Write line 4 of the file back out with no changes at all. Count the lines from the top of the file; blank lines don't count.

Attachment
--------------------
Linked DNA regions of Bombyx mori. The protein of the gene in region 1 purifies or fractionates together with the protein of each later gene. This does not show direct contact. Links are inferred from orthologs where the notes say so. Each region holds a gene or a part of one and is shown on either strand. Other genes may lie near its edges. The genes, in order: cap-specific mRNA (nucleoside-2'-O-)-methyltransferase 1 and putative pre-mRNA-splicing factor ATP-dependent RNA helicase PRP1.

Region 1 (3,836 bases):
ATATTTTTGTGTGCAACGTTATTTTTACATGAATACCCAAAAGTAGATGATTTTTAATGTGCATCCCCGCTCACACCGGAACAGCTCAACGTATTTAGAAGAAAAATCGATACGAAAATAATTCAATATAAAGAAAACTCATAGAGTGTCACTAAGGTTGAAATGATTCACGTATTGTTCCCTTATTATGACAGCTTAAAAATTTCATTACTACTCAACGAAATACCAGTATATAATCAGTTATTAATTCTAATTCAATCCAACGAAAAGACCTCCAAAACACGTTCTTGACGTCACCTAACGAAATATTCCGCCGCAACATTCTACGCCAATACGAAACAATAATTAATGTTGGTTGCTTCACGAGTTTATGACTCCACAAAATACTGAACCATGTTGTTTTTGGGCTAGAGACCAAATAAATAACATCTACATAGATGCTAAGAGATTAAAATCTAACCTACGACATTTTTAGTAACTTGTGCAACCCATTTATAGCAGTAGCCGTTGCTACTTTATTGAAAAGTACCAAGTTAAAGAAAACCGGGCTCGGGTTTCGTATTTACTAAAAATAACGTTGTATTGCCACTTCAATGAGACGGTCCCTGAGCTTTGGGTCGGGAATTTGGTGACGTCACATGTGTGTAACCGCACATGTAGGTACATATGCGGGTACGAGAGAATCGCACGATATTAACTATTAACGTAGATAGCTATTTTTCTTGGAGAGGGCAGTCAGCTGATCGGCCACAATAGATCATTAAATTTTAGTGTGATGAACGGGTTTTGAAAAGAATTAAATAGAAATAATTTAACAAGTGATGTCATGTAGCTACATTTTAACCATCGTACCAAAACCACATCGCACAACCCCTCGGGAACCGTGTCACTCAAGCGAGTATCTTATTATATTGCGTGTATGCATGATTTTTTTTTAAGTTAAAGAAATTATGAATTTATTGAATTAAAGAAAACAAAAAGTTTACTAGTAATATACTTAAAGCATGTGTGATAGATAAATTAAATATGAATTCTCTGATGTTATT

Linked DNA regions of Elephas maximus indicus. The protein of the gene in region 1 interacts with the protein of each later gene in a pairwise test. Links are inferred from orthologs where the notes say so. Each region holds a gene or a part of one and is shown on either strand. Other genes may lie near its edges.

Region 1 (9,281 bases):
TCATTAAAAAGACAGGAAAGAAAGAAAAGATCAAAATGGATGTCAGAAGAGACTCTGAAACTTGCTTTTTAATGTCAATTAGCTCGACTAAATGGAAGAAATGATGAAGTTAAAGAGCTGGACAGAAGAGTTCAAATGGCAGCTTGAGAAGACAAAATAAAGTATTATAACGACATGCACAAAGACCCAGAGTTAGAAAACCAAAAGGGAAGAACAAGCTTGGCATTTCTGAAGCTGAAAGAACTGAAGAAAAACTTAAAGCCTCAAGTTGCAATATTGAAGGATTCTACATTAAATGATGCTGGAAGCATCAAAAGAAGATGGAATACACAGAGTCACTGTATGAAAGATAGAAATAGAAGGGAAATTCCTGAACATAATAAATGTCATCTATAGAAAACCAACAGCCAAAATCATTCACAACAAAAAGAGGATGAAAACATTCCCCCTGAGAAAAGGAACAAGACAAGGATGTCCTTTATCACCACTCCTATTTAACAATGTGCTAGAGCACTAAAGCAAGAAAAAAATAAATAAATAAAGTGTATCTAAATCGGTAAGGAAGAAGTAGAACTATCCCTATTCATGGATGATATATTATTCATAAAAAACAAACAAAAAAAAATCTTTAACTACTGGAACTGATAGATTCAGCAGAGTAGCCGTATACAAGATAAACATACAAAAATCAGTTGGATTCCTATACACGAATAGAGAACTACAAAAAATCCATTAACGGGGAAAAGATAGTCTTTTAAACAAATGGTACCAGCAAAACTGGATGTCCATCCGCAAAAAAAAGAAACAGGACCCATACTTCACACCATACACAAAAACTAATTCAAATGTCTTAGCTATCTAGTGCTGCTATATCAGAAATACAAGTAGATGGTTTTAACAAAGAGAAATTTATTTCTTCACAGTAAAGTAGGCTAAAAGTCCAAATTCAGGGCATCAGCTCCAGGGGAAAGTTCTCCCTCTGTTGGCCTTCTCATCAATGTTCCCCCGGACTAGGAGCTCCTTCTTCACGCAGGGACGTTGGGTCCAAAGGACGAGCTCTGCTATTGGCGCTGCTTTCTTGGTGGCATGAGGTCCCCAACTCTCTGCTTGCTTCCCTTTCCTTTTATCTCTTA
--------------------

Linked DNA regions of Elephas maximus indicus. The protein of the gene in region 1 interacts with the protein of each later gene in a pairwise test. Links are inferred from orthologs where the notes say so. Each region holds a gene or a part of one and is shown on either strand. Other genes may lie near its edges.